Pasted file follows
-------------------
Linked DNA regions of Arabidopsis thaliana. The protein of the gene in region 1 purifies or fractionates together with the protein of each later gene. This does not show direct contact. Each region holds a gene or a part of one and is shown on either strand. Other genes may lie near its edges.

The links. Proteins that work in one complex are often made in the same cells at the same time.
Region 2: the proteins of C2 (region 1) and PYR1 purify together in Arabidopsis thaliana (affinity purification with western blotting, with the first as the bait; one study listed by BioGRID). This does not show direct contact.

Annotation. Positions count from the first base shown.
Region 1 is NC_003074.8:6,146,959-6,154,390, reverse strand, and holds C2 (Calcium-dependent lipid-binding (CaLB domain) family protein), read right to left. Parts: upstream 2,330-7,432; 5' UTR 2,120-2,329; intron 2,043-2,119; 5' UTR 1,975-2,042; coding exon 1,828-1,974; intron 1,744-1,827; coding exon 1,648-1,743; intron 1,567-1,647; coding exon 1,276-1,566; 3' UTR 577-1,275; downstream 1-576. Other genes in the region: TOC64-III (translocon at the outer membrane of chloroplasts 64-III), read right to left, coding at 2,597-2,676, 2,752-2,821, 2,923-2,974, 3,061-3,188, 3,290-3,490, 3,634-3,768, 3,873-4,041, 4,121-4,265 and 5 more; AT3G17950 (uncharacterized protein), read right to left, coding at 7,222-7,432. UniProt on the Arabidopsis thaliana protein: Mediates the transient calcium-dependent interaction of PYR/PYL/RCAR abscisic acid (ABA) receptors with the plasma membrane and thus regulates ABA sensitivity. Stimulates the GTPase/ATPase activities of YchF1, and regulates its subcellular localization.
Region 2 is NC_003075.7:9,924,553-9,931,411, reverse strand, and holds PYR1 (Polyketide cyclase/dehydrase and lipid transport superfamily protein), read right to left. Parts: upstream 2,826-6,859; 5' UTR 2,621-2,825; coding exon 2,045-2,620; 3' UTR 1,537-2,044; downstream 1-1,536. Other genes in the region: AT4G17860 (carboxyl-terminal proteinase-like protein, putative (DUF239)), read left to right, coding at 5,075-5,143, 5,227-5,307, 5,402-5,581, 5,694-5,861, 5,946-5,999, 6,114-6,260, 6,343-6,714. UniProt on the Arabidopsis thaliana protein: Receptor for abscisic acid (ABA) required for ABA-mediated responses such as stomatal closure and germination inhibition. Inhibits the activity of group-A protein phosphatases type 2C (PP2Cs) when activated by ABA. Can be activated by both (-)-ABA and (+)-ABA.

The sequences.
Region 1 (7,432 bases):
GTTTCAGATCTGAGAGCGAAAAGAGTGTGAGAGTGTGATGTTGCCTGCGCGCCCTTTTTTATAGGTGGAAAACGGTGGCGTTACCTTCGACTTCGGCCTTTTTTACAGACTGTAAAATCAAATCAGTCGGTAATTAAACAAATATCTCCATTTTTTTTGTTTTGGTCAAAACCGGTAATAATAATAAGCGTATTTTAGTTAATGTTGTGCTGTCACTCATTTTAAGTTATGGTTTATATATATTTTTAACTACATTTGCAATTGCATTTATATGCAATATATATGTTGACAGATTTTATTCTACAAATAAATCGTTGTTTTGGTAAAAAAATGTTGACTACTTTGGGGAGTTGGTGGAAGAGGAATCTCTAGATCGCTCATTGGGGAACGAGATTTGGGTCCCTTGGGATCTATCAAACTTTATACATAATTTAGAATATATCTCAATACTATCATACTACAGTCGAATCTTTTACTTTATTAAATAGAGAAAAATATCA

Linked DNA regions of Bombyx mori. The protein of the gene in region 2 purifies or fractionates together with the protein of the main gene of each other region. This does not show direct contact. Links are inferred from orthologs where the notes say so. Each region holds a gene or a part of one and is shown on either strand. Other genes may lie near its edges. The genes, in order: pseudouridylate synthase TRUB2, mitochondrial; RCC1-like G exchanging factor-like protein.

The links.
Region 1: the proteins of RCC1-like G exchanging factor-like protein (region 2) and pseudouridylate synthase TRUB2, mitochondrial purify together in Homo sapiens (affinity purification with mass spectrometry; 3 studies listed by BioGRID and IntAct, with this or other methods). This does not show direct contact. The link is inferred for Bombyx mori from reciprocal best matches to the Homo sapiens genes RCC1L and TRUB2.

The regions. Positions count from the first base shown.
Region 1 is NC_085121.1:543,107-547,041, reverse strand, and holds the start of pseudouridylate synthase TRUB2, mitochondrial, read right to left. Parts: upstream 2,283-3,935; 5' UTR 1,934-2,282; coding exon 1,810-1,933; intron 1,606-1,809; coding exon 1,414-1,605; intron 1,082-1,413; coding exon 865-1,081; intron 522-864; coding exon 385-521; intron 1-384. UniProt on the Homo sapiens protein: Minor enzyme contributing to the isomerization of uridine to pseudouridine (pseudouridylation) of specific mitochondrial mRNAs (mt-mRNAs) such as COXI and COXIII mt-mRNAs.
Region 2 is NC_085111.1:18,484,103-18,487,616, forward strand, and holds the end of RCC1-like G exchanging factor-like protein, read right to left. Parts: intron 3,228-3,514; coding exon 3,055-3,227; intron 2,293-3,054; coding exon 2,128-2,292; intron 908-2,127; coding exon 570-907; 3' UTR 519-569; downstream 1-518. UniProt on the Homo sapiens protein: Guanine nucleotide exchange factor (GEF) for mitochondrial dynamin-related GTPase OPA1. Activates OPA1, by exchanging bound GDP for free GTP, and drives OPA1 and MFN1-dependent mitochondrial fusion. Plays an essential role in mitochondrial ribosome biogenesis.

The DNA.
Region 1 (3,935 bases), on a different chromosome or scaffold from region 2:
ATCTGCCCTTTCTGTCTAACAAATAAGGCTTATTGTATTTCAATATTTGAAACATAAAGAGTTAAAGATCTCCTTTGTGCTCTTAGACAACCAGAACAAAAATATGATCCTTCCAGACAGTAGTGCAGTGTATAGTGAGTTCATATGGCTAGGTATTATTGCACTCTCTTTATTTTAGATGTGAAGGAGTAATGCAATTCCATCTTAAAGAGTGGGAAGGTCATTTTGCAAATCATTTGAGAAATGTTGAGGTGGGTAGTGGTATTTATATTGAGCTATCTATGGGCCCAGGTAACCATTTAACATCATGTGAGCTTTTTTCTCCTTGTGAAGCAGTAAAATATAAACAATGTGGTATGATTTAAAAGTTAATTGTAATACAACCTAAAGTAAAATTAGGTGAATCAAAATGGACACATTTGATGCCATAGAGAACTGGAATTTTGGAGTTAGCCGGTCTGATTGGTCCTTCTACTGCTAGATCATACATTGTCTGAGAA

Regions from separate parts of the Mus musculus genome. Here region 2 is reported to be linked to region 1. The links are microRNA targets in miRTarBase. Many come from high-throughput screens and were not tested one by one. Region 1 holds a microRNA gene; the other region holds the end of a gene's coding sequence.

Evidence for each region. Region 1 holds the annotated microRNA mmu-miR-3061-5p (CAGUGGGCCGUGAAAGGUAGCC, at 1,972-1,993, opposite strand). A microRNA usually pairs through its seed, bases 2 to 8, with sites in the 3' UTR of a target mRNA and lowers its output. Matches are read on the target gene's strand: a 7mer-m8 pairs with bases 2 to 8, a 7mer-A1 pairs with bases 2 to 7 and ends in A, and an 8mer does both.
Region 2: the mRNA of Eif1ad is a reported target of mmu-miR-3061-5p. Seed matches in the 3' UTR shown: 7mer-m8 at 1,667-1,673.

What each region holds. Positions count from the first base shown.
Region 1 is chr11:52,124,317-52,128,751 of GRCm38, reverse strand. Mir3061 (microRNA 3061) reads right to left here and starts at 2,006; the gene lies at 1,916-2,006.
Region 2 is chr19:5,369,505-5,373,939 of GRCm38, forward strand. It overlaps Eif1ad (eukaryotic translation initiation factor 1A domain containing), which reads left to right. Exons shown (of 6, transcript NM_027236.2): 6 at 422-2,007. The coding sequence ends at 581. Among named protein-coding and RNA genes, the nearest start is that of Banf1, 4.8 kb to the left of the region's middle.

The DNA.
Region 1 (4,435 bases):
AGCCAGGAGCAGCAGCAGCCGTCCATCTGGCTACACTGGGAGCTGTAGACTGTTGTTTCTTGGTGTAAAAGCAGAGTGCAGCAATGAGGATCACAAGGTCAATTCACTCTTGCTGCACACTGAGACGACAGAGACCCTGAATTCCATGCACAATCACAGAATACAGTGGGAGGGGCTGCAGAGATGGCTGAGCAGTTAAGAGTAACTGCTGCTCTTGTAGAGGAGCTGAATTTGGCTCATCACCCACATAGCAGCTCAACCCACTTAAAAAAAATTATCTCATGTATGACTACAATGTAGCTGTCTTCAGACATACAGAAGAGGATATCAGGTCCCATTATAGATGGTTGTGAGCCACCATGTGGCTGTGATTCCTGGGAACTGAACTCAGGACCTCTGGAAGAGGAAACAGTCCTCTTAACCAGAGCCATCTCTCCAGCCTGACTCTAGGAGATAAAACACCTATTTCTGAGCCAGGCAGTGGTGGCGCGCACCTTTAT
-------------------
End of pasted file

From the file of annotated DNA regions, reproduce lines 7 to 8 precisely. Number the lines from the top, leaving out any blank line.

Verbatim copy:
The sequences.
Region 1 (7,432 bases):